Anna Arkadyevna Karenina: Anna is one of the main characters of the novel. She starts an affair with Vronsky and is overcome with guilt, grief at giving up her son and anguish at her position out of Society. She and Vronsky fight often about her jealousy and what she sees as his diminishing love. In the end she does not know what to do and sees no way out for herself. Remembering a man who had been run over by a train earlier in the novel, she chooses the same fate for herself and jumps under one. Anna’s thoughts and actions are one way that the moral issues and the Death theme in the novel are explored.
Alexis Alexandrovich Karenin: Karenin is Anna’s husband and a politician. He does not know how to handle Anna’s infidelity, and seems more concerned about what Society thinks than about Anna or himself. He is a Christian and in the end only wants to do what is right and what will save Anna, but his goodness makes her feel even worse, and she is not able to accept his generosity. He accepts Anna and Vronsky’s little girl to raise after Anna’s death. Karenin’s belief system and actions help to define the religious and moral themes of the novel.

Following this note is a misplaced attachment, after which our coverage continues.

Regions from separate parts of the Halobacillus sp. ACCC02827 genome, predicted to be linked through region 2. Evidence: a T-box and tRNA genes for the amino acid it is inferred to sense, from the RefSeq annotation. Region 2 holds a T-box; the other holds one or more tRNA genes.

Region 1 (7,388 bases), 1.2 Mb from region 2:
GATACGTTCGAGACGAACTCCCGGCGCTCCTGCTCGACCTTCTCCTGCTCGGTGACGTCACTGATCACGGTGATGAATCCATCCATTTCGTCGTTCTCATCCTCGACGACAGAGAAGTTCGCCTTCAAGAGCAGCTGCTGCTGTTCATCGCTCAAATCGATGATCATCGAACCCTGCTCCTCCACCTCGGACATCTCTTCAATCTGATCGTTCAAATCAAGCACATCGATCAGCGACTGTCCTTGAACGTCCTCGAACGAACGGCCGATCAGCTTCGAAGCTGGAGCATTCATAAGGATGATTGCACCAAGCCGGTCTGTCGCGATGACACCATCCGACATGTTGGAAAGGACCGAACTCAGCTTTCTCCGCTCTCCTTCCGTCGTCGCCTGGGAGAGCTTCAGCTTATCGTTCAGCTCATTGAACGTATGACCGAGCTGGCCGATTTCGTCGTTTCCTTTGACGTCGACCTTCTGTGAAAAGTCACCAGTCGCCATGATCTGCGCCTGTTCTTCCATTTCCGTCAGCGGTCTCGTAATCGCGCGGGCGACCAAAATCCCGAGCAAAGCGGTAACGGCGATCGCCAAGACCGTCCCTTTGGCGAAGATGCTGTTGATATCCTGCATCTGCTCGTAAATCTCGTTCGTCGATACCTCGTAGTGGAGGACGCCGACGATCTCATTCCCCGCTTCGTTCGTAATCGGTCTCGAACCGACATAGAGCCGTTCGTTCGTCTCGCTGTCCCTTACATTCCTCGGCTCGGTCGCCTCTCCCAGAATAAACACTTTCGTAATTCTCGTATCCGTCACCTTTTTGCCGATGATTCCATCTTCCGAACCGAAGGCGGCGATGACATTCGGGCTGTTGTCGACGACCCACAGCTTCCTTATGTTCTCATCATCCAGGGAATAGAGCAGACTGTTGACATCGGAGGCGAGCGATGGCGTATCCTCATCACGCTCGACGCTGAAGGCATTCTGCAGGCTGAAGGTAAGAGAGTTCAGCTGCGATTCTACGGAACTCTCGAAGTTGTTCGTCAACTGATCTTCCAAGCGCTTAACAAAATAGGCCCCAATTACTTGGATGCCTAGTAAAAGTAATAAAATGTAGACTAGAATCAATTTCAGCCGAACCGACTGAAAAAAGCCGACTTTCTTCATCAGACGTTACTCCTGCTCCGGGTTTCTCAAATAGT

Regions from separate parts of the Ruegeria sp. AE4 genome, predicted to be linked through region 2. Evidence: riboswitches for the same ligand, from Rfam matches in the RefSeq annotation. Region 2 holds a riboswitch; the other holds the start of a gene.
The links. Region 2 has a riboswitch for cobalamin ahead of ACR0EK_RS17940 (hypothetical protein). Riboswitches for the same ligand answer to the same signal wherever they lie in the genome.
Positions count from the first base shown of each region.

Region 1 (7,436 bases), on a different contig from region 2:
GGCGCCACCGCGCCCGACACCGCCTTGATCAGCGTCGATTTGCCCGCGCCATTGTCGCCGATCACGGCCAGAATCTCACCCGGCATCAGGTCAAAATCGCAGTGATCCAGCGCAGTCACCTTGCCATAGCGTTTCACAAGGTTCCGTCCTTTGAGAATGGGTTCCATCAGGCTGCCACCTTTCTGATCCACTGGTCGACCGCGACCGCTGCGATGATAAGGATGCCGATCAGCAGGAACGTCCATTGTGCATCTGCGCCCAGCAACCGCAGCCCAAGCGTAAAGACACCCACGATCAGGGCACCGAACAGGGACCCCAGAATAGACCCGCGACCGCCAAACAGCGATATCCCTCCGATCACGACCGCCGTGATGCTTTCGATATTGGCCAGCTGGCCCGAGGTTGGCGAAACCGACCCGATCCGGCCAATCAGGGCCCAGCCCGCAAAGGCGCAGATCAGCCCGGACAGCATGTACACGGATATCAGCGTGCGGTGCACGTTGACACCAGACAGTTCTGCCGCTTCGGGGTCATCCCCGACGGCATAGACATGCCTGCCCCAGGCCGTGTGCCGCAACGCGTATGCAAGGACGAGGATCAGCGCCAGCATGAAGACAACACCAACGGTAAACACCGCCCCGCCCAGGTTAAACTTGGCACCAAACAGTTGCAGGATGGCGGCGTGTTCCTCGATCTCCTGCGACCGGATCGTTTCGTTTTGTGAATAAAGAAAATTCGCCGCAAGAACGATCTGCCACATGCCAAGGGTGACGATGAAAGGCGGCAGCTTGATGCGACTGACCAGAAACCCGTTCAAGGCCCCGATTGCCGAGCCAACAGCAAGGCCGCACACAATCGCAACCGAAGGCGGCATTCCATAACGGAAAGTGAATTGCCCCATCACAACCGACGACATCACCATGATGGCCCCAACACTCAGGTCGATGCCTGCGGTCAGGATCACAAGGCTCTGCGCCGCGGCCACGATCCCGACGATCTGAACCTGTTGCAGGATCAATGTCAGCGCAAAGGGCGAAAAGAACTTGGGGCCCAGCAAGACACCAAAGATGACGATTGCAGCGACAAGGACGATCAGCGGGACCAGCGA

Count Alexis Kirilich Vronsky: Vronsky is an officer and at first seems to be courting Kitty. After he meets Anna though, he follows her back to Petersburg to be near her. They start an affair, and after Anna is no longer welcome in Society she tries to get him to stay with her as much as possible. He does not understand how hard her position is on her, but is devastated after she dies. In the end he has decided to go to war in order to die in helping others.
Prince Stephen Arkadyevich Oblonsky: Oblonsky is Anna’s brother and husband to Dolly. He has affairs and does not repent of them because he is a handsome man and is no longer in love with his wife. He spends much beyond his means and gets the family in debt. His ideas and opinions follow that of the majority. Through Oblonsky the reader can see some of the differences between life in the city verses the country, and also the theme of the impoverishment of the nobility.
Princess Darya Alexandrovna Oblonskaya (Dolly): Dolly is Oblonsky’s wife and is devastated by his affairs. She does not see any way out for herself though, as she is still in love with Oblonsky and does not want to hurt her children. She is mainly concerned with her children, and when she finds out that Anna cannot have anymore children because the doctor had taken care of that, she is horrified.
Princess Catherine Alexandrovna Shcherbatskaya (Kitty): Kitty is Dolly’s sister. In the beginning of the novel she thinks that she is in love with Vronsky and that she will marry him, and so refuses Levin’s proposal. After Vronsky leaves with Anna she feels ashamed and gets ill. When the family goes to a watering-place for her recuperation, she meets Varenka and decides to devote herself to helping others and doing good. She later realizes that it is better for her to be herself and is quite happy in the end with her life in the country with Levin and their son.